About Pangkor Island

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Lumut Jetty Pangkor Ferry Pangkor Watersports

Pangkor Island is located just off the coast of North West Malaysia. This Malaysian island is about 300 km North from the country capital Kuala Lumpur. Pangkor island is about 200 km South of Penang and 70 km South-West of Perak's capital Ipoh.

A brief history of Pulau Pangkor

There is not much known about the origins of the inhabitants of Pangkor. The local inhabitants believed that the island was protected by the spirits, so they called Pulau Pangkor the Spirit Island.Another name for Pulau Pangkor in the old days was Dinding, which means 'screen' or 'partition'. This was in reference to the position of the island as it protects the mainland's estuary.Over the years the island was frequently visited by pirates who were roaming the seas around the island. They robbed boats in the Straits of Malacca and hide themselves on the hills on the island. The names of Batu Lanun meaning Pirates' Cave and Batu Perompak meaning Pirates' Rock echo the memory of the pirates.When the Dutch came in 1670, they build a Fort of which the remains still stand. Dutch records referred to it as the Dindings fort ('Dingdingh') - named after the Dindings River which it faced on the coast of the Peninsula. Read more on the history of the Dutch Fort

Despite the presence of the fort the tin-smuggling continued. In 1690 the Dutch left since local leaders frequently attacked the fort. In 1743 the fort was rebuilt but the Dutch did not stay long. Soon after, early 19th century, the British came. With their arrival, the island was renamed to Pulau Kera meaning Monkey Island. There's still many monkeys on the Pangkor. Later Pulau Kera was renamed into Pulau Aman (Peaceful Island) and then into Pulau Pangkor (Beautiful island).The fort was abandoned after it was attacked by a local warrior, Panglima Kulub, and his followers. Muzium Negara (the National Museum) undertook its reconstruction in 1973. Today, only the stone walls and carvings on a large rock left by the soldiers remain. In front of the ruin there is a little park with a Dutch cannon. Another important event in the history of Pangkor was the so-called Pangkor Treaty of 1874. The Pangkor Treaty of 1874 was a treaty signed between the Sir Andrew Clarke on behalf of the British and Raja Abdullah of Perak. It was signed on January 20, 1874 at Pulau Pangkor off Perak. Thus, the name of the agreement. The treaty is significant in the Malay states history because it signaled the British official involvement in the Malay states' policies.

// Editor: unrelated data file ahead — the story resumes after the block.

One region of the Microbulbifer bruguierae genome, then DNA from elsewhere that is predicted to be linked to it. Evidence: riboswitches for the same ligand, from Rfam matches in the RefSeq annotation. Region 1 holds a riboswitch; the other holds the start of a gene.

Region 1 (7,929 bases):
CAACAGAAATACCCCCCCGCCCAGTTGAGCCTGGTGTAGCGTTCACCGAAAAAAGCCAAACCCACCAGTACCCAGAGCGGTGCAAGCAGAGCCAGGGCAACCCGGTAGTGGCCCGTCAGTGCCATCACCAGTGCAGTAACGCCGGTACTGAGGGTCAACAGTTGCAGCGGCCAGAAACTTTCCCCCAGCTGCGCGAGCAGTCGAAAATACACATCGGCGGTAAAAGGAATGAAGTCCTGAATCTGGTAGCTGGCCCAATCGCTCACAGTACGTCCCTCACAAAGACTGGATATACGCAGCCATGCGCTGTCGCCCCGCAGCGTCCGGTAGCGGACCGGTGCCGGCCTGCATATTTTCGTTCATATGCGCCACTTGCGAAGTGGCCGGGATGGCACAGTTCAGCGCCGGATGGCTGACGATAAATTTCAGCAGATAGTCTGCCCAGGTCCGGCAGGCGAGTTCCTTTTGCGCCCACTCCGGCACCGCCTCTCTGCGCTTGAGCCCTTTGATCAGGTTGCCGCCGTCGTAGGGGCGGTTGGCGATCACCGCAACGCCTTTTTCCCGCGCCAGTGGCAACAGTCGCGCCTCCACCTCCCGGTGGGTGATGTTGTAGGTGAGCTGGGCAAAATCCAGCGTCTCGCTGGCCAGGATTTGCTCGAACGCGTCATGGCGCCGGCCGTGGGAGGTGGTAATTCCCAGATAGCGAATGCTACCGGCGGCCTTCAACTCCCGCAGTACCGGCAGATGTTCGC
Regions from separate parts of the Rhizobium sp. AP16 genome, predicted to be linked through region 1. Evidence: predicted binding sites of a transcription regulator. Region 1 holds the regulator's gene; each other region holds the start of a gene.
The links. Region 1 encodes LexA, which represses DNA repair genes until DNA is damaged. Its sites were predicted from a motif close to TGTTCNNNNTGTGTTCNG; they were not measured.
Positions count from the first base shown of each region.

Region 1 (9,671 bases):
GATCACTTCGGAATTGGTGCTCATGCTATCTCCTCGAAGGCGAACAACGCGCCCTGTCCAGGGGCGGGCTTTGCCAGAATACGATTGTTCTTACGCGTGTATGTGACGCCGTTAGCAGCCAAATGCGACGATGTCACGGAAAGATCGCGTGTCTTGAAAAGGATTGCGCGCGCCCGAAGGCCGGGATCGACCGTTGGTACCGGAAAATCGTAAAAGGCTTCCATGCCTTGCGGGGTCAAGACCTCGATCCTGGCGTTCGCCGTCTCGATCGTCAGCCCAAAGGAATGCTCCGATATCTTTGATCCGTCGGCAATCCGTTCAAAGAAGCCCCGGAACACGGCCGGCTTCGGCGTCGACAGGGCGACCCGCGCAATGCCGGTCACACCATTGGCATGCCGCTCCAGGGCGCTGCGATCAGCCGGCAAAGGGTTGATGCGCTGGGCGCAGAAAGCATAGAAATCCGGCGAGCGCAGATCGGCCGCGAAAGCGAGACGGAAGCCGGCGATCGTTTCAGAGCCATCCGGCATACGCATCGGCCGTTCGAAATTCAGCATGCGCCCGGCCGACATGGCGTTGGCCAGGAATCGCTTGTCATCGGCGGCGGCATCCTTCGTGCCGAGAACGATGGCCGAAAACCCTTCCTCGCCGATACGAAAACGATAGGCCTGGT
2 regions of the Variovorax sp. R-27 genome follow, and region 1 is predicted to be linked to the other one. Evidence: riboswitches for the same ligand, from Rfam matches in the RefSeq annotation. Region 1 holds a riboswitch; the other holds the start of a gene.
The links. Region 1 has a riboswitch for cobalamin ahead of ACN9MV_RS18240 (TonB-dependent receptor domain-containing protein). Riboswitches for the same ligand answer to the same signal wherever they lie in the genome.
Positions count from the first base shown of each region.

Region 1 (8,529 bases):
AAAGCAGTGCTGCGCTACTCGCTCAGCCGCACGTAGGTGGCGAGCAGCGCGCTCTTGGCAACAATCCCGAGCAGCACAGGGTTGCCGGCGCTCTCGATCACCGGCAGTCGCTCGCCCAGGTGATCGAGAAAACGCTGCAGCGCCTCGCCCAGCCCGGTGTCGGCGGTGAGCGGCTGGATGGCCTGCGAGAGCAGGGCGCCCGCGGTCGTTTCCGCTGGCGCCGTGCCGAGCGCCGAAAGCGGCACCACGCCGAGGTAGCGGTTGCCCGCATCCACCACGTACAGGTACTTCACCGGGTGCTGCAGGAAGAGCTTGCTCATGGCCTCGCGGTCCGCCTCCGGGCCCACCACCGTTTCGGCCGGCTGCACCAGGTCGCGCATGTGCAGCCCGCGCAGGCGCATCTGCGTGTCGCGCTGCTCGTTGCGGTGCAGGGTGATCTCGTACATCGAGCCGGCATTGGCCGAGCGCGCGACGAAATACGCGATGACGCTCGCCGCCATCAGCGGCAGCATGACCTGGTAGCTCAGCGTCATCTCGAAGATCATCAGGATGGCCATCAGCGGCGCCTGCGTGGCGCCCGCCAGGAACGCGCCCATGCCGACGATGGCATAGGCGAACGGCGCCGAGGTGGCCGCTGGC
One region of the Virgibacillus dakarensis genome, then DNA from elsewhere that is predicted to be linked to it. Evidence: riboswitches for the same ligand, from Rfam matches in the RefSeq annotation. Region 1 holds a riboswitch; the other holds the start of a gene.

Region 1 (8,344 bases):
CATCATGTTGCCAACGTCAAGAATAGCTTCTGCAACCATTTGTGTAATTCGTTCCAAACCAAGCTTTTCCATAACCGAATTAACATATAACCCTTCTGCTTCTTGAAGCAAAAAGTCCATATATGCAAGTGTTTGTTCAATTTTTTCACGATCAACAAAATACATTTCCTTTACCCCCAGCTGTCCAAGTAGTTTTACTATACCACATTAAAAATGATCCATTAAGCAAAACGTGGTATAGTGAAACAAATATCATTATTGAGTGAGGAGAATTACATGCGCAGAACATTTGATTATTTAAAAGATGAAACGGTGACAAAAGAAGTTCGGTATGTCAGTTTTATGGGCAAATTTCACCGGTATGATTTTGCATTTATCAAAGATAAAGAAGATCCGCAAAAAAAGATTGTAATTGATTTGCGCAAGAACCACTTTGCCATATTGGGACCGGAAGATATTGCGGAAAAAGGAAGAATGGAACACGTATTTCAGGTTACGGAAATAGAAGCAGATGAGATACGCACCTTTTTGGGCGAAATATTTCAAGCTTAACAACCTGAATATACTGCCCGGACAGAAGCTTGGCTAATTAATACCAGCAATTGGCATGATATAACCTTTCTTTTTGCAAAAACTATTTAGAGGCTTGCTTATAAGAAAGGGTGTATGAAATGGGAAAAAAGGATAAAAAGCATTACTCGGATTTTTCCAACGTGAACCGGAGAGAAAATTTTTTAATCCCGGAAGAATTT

The first British Resident was J.W.W. Birch and he was not much loved by the Malays. In November 1875 Birch was assassinated. This was the start for the fight for independence that eventually came in 1963. Even today Birch is remember bitterly. In Ipoh you will find a clock tower dedicated to him, erected by the British and more or less hidden. . But it is in Pasir Salak where the full story comes to life. Pasir Salak was the kampong where Birch was killed. In the Pasir Salak complex you will find a memorial for Birch too. In the 1960's and 70's , the name 'Pangkor' was synonymous with salted fish, ikan bilis produce, dried shrimps, shrimp paste etc. Kids grew up on 'Satay Fish', a delicious snack made of barbecued and caramelized fish wafers. Those were the days when the packaging was secondary to the content and hygiene was not of utmost priority.